When inconsistency in the delivery and design of content can’t be avoided, we’ve found the best means of mitigating consumer distrust is with early, clear, and explanatory information. Instead of moving the employee handbook’s location without notice, maybe an HR representative would instead send out an email to the company to notify them that, yes, the employee handbook has been moved, identifies its new location, explains the reasons for the move, and invites questions or concerns. This notice allows all content consumers to modify their truth without questions or trepidation, as well as avoid losing time searching for content they can’t find.
Truth in the Professional Realm
Consistency enforces the truth value of information. Statements like:
- The Employee Handbook is located under ‘Employee Resources’ on the company intranet;
- To adjust your state tax withholding amount, speak to HR; and
- Blogs by Enterprise Knowledge employees are posted on the website’s ‘Knowledge Base;’
are truths because following these statements consistently guarantees user success. It’s the same reason that folder structures are a preferred means of personalized information architecture because the information architecture is not only designed to meet the needs of its creator, but the user’s path to information results in consistent goal achievement (e.g., locating a specific document or picture).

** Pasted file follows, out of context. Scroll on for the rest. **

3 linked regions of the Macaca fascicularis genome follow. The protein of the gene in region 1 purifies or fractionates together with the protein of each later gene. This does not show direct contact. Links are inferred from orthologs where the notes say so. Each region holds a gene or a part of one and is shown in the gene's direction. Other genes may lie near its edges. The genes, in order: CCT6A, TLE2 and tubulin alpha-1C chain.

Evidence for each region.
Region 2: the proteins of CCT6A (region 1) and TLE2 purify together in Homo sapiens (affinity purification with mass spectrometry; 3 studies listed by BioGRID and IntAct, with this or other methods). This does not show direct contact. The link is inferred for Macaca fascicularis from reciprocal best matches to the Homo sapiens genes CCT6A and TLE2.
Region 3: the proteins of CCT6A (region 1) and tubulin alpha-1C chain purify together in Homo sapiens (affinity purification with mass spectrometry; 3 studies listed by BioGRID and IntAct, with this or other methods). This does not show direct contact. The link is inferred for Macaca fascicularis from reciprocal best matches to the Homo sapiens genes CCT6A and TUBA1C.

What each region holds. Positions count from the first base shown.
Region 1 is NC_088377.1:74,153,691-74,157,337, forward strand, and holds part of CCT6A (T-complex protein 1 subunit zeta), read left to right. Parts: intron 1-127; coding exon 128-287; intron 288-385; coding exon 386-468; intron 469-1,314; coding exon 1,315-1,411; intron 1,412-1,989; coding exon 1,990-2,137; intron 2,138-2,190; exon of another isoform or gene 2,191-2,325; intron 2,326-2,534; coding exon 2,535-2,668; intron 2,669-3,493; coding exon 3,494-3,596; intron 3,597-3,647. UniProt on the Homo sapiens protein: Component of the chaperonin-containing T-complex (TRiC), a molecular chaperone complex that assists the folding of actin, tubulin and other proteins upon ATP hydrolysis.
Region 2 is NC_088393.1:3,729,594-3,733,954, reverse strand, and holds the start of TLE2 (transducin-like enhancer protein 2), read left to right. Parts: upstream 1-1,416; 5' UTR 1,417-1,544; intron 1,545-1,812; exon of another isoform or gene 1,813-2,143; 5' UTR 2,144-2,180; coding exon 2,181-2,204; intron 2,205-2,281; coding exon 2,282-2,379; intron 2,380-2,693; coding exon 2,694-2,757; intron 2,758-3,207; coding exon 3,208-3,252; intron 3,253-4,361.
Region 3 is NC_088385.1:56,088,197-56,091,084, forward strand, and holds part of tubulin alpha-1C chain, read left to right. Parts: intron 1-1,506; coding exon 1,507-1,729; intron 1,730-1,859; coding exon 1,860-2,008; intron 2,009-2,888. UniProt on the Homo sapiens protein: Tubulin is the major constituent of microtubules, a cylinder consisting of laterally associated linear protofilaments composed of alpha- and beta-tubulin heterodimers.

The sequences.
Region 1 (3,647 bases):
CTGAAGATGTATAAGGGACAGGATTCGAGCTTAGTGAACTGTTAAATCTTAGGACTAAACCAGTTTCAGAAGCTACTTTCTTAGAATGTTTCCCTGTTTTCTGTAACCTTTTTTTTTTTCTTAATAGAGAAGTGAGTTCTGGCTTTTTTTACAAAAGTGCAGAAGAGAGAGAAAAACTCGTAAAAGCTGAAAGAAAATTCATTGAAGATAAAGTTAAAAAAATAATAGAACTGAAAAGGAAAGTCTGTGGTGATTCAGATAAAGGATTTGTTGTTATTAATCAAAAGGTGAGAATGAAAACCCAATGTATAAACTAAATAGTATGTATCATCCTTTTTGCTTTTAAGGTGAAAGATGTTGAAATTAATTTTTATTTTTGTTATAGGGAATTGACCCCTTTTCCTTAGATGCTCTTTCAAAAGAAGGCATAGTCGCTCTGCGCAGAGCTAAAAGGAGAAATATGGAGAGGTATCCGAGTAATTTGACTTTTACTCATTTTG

How to Design Trustworthy Content
If you’re in the position to avoid introducing inconsistency all together, rejoice! You have the opportunity to design content that’s trustworthy from the start of its introduction to your consumer. When making content design choices, there’s a single maxim to remember to guide you through the process: Familiarity and Consistency > Novelty. At EK, one of the ways we help our clients practice consistent content messaging is through the implementation of consistent content design. Content design can include the implementation of a content type, a template, descriptive metadata, writing standards, style guides, or any combination of those. These considerations allow all types of content to appear the same and standardize the users’ interactions with that content. As the consistency of that content design continues to be upheld, your users will know what they’re going to consume before they even begin interacting with it.
In summary, look for opportunities to implement consistency, regardless of where you are in the content creation and design process. You can begin with standardizing styles across a single content type, like templatizing your newsletters. Consider the voice of your content – are your content creators writing or speaking with a ‘one-ness’ across each iteration of that content? And remember, if inconsistencies in your content delivery can’t be avoided, communicate changes and their reasons early and clearly to avoid user wariness. At the end of the day, don’t abandon your content consumer and remember that you always have the opportunity to design things better.